Hot on the heels of a momentous meeting in Turin, Barcelona hosted this year’s Open Living Lab days bringing together partners from across the European Network of Living Labs (ENoLL) and beyond. Inholland was represented by ENSUT and Urban Leisure & Tourism Lab Rotterdam lab programme manager Iris Kerst, myself and Mirthe van den Hee, a researcher in our Creative Business knowledge centre and labcoach at the Creative Future Living Lab in Sluisbuurt. The three-day event combining sharing sessions from local and international living labs, with workshops and plenty of opportunities for networking and knowledge exchange. i2CAT Foundation’s [LINK: https://i2cat.net/] Toñi Caro kicked off the keynote, reminding us of the transitional challenges that face our societies – not least in the area of mobility and resource management – all of which pose questions for tourism policymakers. It was invaluable to reconnect with other leading design thinkers and living lab protagonists, including Isabelle Vandevyvere from our partners in Artevelde, Gent [LINK: https://www.arteveldehogeschool.be/nl]. Between workshops we shared a lively exchange on creating social impact in transdisciplinary higher education, and how to iterate our labs to better serve the present needs of society.
On the second day we delivered our own engaging session on using co-creation to get to the next stage of your Living Lab. This was the first year we hosted a workshop, allowing us to share our methods with other labs and practitioners. We designed it around the challenges of moving from concepts towards robust high-fidelity prototypes in our lab, and the need for better testing of propositions with communities and end users. The main goal of our session was to inspire a creative discussion among participants on advancing their living lab to the next stage with outside the box ideas. Over an interactive and animated ninety minutes we used the Ideation Washing Machine, as adapted from the H2020 SmartCultour project [LINK: http://www.smartcultour.eu/smartcultour-final-conference/]. Designed to maximise opportunities for audience participation and social transitions, the methodology encouraged participants to iterate and exist concept originating from one of our Inholland living labs and consider what resource might be needed in a living lab 2.0 to test and deliver ideas. The workshop was put together based on discussions across our labs on the need for a production house, to devolve testing and prototyping of ideas to communities – who can build them into sustainable businesses. Feedback suggested that participants loved the dynamic, learning this new ideation technique – which they found to be both wonderfully confusing and well-framed – and were going to use it themselves in their co-design activities.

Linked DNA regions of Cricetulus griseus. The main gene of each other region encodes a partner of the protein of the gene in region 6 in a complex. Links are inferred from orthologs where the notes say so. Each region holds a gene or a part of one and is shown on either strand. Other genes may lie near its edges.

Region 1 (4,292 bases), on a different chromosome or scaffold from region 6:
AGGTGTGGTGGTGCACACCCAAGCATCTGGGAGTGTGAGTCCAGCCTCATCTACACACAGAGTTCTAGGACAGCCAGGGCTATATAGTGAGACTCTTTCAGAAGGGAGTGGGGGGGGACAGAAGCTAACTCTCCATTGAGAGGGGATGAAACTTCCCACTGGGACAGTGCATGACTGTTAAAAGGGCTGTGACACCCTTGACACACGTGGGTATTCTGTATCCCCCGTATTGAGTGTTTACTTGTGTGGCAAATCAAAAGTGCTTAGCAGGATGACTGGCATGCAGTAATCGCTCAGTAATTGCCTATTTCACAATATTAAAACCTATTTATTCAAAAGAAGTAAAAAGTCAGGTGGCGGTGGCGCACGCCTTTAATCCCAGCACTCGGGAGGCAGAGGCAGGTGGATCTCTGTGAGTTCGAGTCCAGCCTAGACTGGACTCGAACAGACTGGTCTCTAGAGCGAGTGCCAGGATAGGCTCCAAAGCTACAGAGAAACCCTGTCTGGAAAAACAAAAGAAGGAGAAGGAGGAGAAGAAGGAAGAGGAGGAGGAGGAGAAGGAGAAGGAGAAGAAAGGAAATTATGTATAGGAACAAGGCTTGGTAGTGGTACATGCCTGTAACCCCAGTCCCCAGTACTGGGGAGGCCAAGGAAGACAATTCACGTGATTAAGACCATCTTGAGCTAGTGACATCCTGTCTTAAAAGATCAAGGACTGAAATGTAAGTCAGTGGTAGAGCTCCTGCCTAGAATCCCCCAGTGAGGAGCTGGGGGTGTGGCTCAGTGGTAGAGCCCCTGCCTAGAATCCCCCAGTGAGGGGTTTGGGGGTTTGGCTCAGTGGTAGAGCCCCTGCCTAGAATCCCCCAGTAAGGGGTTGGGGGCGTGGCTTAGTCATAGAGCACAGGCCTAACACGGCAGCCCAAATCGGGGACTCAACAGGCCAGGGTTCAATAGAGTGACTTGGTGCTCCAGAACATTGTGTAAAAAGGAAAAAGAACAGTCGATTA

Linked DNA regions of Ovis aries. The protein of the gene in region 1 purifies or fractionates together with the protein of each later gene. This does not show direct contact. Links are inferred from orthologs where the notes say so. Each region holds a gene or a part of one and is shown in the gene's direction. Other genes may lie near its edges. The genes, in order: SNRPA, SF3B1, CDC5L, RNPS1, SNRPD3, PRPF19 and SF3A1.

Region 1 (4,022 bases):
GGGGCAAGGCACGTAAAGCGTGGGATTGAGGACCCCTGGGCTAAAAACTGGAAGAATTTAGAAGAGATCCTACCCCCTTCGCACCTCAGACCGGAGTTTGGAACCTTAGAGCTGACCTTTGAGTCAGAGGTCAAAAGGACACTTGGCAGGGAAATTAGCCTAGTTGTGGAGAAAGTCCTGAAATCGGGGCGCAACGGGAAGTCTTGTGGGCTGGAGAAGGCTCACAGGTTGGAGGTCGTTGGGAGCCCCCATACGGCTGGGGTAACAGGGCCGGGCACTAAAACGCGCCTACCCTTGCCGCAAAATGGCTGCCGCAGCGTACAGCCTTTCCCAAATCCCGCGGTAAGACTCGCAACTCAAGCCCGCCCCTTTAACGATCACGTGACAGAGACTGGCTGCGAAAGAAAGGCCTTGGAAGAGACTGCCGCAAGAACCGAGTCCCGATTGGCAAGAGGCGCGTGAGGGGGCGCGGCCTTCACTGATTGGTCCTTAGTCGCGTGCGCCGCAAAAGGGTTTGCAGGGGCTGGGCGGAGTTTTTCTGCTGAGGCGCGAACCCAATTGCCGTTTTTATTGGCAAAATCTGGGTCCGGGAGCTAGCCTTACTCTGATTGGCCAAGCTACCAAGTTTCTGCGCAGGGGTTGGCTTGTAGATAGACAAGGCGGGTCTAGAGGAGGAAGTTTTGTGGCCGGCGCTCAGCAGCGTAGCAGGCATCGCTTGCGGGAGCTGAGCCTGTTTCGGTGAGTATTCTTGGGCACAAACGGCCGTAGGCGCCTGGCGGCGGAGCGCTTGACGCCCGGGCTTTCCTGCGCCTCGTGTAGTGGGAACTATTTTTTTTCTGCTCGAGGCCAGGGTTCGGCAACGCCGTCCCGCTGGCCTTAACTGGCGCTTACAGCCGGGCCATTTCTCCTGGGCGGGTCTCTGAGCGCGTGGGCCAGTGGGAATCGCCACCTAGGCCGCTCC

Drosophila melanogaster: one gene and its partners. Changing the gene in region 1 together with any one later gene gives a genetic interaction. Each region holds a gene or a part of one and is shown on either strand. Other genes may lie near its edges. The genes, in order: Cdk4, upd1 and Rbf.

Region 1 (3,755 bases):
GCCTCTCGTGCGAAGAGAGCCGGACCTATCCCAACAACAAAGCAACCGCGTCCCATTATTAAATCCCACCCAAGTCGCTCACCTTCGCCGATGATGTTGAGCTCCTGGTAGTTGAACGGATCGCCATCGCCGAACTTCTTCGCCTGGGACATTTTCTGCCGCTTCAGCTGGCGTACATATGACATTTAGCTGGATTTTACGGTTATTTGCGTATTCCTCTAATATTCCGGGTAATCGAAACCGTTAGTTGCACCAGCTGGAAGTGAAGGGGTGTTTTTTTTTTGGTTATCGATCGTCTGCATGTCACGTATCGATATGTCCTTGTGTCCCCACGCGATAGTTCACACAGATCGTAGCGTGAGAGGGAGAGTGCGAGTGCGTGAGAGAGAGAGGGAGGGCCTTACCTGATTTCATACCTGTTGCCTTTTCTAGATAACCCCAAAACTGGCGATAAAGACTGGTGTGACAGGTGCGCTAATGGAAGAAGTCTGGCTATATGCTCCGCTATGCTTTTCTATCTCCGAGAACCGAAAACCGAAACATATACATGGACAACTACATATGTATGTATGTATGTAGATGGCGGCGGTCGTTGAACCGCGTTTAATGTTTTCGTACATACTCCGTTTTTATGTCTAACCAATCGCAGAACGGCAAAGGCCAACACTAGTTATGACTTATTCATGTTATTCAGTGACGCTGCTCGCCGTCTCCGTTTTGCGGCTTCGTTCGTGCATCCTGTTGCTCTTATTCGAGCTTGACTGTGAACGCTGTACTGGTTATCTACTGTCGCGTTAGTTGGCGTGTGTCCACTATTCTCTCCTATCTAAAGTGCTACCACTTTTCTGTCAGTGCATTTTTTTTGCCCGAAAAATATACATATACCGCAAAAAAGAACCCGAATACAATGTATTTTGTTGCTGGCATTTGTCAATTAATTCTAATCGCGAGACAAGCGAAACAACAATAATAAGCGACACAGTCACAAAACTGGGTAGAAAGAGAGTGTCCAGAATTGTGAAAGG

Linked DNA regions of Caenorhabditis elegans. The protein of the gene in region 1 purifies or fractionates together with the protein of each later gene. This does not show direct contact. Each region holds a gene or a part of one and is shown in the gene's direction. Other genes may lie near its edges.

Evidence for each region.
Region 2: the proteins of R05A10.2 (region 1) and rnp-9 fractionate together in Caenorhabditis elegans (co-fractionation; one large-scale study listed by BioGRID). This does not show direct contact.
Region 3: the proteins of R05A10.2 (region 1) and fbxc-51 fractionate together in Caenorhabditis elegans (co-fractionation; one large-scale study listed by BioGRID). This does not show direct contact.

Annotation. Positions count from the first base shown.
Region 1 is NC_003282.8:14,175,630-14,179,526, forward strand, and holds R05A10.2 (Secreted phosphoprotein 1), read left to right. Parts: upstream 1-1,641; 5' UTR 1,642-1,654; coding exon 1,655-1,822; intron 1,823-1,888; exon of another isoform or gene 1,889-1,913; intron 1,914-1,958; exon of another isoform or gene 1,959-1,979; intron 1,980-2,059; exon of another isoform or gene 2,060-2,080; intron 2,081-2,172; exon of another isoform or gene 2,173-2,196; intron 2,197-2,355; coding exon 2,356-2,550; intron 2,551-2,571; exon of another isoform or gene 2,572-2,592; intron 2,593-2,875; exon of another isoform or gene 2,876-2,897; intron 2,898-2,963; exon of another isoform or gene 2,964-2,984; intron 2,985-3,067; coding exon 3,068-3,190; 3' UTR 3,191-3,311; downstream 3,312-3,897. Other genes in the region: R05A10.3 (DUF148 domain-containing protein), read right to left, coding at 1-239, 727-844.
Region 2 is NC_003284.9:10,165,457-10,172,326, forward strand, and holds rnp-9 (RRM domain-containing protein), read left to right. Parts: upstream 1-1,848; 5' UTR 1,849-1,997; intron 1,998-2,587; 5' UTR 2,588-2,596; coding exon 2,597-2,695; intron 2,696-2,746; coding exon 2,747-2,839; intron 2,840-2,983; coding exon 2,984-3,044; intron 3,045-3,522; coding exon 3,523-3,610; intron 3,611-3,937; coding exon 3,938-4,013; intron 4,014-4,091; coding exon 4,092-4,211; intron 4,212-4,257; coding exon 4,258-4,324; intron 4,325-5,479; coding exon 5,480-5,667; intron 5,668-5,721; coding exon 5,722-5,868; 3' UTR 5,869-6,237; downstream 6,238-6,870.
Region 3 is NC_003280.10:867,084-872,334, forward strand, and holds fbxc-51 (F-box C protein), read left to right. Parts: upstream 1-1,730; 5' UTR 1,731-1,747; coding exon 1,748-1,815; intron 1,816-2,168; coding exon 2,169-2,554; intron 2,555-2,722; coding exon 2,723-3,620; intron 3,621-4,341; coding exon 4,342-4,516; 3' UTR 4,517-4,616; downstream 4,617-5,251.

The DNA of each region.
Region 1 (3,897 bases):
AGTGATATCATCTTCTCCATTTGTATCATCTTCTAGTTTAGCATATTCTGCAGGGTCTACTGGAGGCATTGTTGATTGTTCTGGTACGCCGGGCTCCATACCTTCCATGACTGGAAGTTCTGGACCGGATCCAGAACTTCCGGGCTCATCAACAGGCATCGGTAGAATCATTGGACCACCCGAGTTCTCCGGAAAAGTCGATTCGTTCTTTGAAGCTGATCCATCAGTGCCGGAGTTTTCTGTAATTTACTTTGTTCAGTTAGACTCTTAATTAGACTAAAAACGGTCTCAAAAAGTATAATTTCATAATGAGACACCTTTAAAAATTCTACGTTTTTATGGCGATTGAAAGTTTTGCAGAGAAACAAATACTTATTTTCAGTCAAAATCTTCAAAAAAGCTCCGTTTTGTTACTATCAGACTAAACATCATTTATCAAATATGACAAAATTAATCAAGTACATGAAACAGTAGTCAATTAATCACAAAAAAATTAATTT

As the sun set on the last day, new friends danced into the night, but not too late as to miss the Saturday morning lab visits. As the only labs working exclusively on sustainable urban tourism, insights from labs piloting interventions in social business and care sector were especially inspiring. On return, our bags were packed with new ideas on ways in which we can continue our living labs, and better connect research and education for the betterment of society. We are convinced as never before of the power tourism for good can bring to cities and settlements – and the value of the living lab as an applied educational setting for stimulating community engagement and social inclusion.